After the verdict: Tania Cameron is putting reconciliation 'on the shelf'

Tania Cameron said she burst into tears when she heard the decision in trial of Colten Boushie's death. But they weren't tears of sorrow. "It was more of a rage, a burning rage,” Cameron said.
"I was blessed to have parents that made me stand up for myself and be a voice for myself and I have to do that for my children," Tania Cameron said of raising her three children in Kenora, Ontario with husband, Tom. (Tania Cameron)

Tania Cameron said she burst into tears when she heard the decision in Colten Boushie's death. But they weren't tears of sorrow. 

"It was more of a rage, a burning rage," Cameron said.

The mom of three, whose home community is Dalles First Nation, said she thinks of what the aftermath of the acquittal will mean for her teenaged children.

"I have a 15, 16, and 17-year-old that I'm raising in Kenora. I worry for them. I wonder what kind of future they have," she told Unreserved host Rosanna Deerchild.

"I'm doing my best as an Anishinaabe mom to raise them on values, to understand their history and their place in today's society and the obstacles they have to overcome."

I'm too heartbroken right now to talk about reconciliation.- Tania Cameron

Cameron started preparing her children from a young age to face racism. She would role play different scenarios in their home so they would have the right words when it became a reality.

She remembers one such incident when her daughter was in elementary school. Working with a classmate, another student stuck her head through the doorway.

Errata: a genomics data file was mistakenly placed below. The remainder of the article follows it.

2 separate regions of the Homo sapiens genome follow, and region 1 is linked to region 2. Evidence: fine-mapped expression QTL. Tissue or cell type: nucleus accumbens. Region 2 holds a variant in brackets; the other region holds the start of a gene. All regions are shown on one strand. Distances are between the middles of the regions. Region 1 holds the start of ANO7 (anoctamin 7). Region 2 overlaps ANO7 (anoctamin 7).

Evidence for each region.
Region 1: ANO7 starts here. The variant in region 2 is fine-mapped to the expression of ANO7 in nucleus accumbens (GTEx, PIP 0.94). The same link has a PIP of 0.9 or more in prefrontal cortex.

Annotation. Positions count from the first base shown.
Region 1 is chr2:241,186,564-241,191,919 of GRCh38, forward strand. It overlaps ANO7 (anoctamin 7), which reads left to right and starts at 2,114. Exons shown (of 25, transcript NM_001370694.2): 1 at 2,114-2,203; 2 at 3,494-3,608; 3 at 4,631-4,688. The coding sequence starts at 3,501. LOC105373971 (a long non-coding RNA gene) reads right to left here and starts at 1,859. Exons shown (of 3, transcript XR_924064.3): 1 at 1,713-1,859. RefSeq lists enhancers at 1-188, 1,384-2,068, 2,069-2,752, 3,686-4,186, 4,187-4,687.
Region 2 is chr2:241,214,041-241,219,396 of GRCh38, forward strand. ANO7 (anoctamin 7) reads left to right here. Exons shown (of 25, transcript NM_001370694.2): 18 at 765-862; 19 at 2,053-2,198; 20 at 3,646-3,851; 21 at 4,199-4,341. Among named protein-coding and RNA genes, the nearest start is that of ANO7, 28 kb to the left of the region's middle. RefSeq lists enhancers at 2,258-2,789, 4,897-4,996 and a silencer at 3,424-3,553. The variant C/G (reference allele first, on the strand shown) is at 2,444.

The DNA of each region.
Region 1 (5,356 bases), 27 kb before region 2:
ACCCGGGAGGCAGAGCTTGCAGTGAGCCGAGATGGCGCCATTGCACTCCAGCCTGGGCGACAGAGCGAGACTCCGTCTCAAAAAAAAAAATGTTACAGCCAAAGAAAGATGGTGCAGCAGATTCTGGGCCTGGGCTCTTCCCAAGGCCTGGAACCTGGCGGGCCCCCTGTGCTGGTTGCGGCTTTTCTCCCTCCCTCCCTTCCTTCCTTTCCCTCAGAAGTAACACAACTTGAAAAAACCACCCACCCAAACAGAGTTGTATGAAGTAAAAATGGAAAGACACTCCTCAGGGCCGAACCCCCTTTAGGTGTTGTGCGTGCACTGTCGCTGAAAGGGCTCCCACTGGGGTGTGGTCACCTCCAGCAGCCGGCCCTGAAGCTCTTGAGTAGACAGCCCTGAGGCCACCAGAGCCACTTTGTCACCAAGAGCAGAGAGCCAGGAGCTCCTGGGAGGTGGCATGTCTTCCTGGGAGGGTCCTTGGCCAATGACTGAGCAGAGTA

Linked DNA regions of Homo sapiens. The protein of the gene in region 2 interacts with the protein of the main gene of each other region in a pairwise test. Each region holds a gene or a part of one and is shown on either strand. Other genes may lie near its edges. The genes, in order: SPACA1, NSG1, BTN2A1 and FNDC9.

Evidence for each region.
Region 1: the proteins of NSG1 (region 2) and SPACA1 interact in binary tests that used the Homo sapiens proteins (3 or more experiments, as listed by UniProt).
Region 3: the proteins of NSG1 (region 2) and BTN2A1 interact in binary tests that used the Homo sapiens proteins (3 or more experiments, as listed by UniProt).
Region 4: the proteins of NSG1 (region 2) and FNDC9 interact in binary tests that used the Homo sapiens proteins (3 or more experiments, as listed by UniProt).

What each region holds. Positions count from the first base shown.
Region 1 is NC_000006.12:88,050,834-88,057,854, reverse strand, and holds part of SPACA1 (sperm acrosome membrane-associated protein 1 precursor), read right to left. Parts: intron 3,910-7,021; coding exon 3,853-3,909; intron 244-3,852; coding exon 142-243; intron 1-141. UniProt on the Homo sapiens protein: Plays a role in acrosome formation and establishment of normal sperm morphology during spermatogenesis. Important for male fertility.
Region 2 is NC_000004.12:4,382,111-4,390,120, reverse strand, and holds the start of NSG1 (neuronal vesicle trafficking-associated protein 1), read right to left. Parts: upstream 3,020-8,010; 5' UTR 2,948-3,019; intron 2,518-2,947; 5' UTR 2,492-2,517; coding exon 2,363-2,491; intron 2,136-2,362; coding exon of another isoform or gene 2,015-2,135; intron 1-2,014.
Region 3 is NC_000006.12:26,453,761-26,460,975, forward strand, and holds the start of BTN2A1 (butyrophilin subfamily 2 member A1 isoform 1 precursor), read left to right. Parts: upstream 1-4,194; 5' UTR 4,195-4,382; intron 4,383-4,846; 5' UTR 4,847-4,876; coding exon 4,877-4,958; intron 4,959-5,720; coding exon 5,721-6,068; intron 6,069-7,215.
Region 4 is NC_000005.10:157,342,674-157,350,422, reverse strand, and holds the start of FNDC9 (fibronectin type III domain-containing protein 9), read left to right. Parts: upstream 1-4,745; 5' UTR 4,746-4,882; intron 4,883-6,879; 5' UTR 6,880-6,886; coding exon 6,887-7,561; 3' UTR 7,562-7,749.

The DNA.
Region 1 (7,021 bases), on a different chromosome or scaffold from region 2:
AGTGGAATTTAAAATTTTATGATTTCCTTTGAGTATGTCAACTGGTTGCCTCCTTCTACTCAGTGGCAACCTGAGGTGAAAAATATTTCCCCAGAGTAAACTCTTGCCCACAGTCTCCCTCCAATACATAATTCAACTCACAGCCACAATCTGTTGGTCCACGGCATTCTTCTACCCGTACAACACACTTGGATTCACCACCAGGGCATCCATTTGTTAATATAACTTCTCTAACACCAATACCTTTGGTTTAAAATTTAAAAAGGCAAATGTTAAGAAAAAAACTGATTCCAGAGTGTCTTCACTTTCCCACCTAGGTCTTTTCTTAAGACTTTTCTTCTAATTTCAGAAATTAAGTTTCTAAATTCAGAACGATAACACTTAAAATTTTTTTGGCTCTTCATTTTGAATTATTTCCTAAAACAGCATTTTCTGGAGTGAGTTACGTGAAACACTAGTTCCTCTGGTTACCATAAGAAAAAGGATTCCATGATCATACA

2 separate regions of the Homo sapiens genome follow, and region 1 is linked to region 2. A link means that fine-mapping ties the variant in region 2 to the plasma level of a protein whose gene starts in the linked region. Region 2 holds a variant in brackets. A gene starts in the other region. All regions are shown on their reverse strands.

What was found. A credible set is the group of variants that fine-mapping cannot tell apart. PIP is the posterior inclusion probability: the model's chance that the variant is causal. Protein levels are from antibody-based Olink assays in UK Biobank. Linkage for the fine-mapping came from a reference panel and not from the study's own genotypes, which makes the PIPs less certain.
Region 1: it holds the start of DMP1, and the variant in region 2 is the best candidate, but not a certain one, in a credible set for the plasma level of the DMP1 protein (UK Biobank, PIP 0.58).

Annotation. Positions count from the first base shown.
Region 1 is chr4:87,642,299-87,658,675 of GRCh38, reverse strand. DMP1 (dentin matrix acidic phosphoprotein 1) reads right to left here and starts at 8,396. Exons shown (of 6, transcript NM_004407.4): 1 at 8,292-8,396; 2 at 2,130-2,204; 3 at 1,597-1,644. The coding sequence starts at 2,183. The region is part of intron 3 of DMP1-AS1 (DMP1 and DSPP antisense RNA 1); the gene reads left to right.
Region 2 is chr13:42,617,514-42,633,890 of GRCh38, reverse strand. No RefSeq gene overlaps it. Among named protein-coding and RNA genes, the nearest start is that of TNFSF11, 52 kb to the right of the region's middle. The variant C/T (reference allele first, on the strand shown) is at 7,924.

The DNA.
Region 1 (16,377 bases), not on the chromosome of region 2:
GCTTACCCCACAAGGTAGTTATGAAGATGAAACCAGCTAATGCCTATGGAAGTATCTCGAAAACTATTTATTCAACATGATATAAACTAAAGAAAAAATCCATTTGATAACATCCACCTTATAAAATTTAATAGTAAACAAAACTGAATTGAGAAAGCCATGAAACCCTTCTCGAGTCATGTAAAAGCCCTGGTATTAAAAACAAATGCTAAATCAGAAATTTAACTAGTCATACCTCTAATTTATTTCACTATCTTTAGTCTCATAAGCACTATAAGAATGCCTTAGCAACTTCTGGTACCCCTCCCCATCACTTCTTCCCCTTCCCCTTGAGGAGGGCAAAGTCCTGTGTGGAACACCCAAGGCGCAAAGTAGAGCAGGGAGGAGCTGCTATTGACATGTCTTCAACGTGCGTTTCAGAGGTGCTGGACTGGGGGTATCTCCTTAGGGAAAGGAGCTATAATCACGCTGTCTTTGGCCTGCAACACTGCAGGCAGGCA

"She just said she hated all brown people. That they're dirty. [My daughter] was so angry. She jumped up and she told her 'Shut up! You don't say that to me.'  For my daughter to be in Grade 3 and already have to use her words that way, I was proud of her. But it hurt me to know that children at that age already have that mindset taught to them," Cameron recalled.

She said all of that preparation still didn't prepare her or her family for the ruling in Saskatchewan. For now, she is putting reconciliation aside.

'It's on the shelf' 

"I have children and grandchildren down the road. I'll have to pick it up but I'm too heartbroken right now to talk about reconciliation. I know I hear about it in the news and the media, the government is saying these words. I don't feel it.  And I don't see it so I'm just going to leave it for a little bit."

But Cameron is taking care of her community. She's already helped organize 'Justice for Colten' rallies in Kenora and Sioux Lookout. Next, is a teach-in. She calls it 'Justice 101'.

"People want to learn and understand what exactly happened and we're going to have a real community discussion on it. So it sounds like I'm picking up reconciliation again. But I mean, it's life. I have to do this. I have an obligation to do this."

Cameron is also making sure to take care of her family and herself.

"I feel I need to take this time to mourn but you know, not to mourn for too long because there's work to be done."